Facial expressions represent one of the most salient cues in our environment. They communicate the affective state and intent of an individual and, if interpreted correctly, adaptively influence the behavior of others in return. Processing of such affective stimuli is known to require reciprocal signaling between central viscerosensory brain regions and peripheral-autonomic body systems, culminating in accurate emotion discrimination. Despite emerging links between sleep and affective regulation, the impact of sleep loss on the discrimination of complex social emotions within and between the CNS and PNS remains unknown. Here, we demonstrate in humans that sleep deprivation impairs both viscerosensory brain (anterior insula, anterior cingulate cortex, amygdala) and autonomic-cardiac discrimination of threatening from affiliative facial cues. Moreover, sleep deprivation significantly degrades the normally reciprocal associations between these central and peripheral emotion-signaling systems, most prominent at the level of cardiac-amygdala coupling. In addition, REM sleep physiology across the sleep-rested night significantly predicts the next-day success of emotional discrimination within this viscerosensory network across individuals, suggesting a role for REM sleep in affective brain recalibration. Together, these findings establish that sleep deprivation compromises the faithful signaling of, and the "embodied" reciprocity between, viscerosensory brain and peripheral autonomic body processing of complex social signals. Such impairments hold ecological relevance in professional contexts in which the need for accurate interpretation of social cues is paramount yet insufficient sleep is pervasive.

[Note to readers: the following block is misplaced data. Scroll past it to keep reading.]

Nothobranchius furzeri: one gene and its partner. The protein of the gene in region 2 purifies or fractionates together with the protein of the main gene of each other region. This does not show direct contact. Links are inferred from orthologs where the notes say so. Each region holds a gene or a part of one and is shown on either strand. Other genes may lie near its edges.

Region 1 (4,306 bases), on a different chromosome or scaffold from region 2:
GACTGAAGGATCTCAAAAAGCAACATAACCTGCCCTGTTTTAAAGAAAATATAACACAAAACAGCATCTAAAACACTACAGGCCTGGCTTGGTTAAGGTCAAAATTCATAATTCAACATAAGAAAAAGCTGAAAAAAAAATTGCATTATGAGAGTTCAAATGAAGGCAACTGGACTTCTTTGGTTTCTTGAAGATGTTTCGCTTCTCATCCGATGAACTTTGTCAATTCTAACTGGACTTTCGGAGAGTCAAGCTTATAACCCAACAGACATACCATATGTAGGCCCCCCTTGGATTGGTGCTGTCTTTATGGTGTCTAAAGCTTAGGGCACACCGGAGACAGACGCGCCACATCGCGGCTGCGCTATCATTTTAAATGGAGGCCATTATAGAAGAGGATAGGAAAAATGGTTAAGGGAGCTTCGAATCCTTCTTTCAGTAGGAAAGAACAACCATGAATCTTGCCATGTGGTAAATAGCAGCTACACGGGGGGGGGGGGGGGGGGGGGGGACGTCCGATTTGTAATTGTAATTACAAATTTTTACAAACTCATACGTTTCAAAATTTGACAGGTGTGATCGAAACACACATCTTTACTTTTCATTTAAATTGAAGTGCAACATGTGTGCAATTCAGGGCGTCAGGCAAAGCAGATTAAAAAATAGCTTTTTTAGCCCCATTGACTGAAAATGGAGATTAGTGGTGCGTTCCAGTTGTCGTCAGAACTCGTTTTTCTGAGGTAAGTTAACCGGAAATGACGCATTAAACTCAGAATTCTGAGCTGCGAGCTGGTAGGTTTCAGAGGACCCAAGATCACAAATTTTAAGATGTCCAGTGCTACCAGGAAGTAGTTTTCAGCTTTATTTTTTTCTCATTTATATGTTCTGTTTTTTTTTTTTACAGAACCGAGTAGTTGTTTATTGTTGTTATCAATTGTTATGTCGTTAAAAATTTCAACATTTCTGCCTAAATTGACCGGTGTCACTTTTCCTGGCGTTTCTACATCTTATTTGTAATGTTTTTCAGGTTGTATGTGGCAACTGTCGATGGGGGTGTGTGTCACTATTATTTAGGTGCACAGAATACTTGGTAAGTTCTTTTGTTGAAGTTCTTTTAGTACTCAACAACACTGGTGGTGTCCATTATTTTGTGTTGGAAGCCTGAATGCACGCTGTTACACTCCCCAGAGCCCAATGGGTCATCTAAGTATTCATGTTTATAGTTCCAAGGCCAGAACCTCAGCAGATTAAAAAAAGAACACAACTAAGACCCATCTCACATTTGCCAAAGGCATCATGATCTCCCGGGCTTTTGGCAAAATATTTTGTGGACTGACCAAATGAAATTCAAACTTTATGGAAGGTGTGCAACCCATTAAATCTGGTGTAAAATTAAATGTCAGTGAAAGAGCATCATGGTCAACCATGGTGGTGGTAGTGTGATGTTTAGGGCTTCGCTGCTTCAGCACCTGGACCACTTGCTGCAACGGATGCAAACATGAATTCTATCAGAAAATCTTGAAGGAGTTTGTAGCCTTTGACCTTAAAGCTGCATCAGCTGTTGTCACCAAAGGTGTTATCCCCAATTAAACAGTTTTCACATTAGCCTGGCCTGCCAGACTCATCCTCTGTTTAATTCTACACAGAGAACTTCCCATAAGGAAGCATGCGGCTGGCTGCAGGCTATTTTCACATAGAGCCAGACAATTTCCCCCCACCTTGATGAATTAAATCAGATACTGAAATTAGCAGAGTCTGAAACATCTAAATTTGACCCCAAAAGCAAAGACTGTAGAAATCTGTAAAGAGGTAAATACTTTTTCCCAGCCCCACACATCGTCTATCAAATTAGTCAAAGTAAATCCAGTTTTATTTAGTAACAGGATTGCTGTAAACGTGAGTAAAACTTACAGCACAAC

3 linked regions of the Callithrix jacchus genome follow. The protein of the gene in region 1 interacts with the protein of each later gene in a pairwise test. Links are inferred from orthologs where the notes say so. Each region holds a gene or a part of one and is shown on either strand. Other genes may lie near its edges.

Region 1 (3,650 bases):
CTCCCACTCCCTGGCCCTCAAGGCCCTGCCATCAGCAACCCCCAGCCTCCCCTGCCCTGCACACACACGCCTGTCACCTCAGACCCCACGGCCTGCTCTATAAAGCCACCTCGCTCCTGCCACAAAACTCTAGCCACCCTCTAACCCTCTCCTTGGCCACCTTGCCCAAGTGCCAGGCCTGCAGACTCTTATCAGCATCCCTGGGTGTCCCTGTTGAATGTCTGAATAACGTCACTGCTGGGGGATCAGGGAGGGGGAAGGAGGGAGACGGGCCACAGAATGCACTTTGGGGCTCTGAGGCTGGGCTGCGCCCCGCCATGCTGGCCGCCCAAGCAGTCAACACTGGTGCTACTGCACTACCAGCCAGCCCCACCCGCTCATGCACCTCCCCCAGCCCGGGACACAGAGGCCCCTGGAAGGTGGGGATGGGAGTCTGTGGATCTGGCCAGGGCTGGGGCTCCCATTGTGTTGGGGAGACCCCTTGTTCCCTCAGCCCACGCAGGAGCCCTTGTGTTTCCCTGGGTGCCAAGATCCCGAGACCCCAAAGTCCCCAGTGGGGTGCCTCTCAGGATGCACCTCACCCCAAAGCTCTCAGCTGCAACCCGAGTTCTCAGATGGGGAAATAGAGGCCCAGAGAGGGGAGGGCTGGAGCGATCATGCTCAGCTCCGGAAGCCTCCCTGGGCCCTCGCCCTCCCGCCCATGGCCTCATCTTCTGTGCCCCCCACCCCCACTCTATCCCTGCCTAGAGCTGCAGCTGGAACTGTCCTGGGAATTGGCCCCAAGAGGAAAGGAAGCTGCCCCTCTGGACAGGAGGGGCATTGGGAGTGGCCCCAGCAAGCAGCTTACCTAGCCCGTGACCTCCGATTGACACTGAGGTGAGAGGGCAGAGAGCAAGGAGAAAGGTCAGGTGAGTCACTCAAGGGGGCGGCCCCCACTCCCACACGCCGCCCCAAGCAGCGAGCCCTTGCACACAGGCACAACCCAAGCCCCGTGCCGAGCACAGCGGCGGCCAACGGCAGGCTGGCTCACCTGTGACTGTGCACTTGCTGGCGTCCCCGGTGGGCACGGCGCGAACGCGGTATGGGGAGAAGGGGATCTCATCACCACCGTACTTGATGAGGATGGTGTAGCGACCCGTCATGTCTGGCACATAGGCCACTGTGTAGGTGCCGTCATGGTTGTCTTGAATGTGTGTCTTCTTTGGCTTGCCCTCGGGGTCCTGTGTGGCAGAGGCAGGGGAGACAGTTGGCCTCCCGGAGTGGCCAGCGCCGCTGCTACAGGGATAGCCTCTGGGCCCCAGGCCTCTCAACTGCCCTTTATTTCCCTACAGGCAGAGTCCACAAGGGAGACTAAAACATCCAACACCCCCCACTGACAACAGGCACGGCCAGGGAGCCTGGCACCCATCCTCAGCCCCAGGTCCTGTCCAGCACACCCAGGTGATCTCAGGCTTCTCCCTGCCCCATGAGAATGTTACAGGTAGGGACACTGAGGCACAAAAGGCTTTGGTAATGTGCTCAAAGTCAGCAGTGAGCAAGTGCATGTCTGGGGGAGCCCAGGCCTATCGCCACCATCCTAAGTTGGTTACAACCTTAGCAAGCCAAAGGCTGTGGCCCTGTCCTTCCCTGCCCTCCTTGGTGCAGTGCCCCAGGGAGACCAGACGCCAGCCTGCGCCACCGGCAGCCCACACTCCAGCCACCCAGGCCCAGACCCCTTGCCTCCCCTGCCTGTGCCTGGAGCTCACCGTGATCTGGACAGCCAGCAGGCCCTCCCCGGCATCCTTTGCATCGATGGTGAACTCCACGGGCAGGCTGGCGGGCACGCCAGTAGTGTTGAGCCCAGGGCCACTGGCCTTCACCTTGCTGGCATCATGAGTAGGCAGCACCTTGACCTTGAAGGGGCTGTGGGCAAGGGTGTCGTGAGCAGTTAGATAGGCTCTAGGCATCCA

Keywords: amygdala; anterior cingulate cortex; anterior insula; emotion; sleep deprivation; social threat.
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